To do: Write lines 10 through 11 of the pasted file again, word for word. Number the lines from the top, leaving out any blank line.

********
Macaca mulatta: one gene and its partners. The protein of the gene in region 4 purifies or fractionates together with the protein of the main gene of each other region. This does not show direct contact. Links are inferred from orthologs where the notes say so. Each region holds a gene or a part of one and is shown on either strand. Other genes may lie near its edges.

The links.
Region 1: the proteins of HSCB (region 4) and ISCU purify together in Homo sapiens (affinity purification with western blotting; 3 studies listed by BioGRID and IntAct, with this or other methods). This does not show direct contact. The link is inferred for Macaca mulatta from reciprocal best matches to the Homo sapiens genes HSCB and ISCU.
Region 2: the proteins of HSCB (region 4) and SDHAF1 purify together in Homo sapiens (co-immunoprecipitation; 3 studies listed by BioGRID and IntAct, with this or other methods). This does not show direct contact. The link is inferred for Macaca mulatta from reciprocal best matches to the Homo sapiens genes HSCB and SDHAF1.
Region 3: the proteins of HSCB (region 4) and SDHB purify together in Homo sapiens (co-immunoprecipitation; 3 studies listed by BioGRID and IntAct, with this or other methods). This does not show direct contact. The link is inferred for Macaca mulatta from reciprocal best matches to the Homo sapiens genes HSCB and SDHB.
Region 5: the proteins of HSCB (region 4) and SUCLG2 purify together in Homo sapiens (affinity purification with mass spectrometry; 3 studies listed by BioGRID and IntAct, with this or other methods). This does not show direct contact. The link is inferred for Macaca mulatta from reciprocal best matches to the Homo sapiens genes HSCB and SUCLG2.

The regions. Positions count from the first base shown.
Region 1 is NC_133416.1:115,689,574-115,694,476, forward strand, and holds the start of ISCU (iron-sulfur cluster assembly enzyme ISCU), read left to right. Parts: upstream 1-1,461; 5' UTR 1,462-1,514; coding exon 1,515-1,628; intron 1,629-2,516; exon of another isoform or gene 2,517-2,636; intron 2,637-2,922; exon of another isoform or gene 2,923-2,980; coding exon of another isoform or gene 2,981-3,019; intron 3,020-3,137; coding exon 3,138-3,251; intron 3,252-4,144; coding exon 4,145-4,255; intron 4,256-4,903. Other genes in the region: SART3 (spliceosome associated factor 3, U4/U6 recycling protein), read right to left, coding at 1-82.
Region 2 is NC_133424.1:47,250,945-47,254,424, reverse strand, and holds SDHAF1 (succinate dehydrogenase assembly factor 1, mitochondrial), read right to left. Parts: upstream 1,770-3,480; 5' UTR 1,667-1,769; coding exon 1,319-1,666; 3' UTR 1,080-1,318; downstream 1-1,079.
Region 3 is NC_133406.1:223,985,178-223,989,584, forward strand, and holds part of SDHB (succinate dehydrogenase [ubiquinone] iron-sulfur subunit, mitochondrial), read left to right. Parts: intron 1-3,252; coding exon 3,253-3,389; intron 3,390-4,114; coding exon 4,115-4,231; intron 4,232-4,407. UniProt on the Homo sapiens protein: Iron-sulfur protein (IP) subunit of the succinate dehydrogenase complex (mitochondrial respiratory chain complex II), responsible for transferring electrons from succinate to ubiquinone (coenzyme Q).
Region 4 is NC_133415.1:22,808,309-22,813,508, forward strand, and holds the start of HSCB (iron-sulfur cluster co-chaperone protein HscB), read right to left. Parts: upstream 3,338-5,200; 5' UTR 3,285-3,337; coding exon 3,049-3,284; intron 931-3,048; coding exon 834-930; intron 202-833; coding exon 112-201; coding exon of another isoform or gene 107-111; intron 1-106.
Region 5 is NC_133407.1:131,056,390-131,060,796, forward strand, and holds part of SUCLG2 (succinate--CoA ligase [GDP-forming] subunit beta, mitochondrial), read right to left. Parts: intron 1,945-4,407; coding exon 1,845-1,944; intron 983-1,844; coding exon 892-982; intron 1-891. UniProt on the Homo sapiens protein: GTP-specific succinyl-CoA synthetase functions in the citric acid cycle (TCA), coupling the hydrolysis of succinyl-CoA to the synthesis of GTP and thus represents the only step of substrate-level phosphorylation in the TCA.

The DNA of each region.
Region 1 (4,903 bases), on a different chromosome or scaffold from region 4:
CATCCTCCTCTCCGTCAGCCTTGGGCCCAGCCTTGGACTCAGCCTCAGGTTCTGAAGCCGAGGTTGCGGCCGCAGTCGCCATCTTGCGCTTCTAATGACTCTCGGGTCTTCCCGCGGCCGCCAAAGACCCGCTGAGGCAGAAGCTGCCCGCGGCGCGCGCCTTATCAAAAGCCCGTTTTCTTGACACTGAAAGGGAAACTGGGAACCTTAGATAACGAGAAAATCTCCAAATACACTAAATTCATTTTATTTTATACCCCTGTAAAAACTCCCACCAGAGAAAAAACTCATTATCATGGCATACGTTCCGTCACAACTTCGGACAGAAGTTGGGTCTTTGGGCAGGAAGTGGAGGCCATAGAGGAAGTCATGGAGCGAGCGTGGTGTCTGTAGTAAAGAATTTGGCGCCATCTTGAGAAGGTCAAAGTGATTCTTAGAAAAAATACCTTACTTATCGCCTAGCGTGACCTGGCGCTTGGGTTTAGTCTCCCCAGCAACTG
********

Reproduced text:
Region 3 is NC_133406.1:223,985,178-223,989,584, forward strand, and holds part of SDHB (succinate dehydrogenase [ubiquinone] iron-sulfur subunit, mitochondrial), read left to right. Parts: intron 1-3,252; coding exon 3,253-3,389; intron 3,390-4,114; coding exon 4,115-4,231; intron 4,232-4,407. UniProt on the Homo sapiens protein: Iron-sulfur protein (IP) subunit of the succinate dehydrogenase complex (mitochondrial respiratory chain complex II), responsible for transferring electrons from succinate to ubiquinone (coenzyme Q).
Region 4 is NC_133415.1:22,808,309-22,813,508, forward strand, and holds the start of HSCB (iron-sulfur cluster co-chaperone protein HscB), read right to left. Parts: upstream 3,338-5,200; 5' UTR 3,285-3,337; coding exon 3,049-3,284; intron 931-3,048; coding exon 834-930; intron 202-833; coding exon 112-201; coding exon of another isoform or gene 107-111; intron 1-106.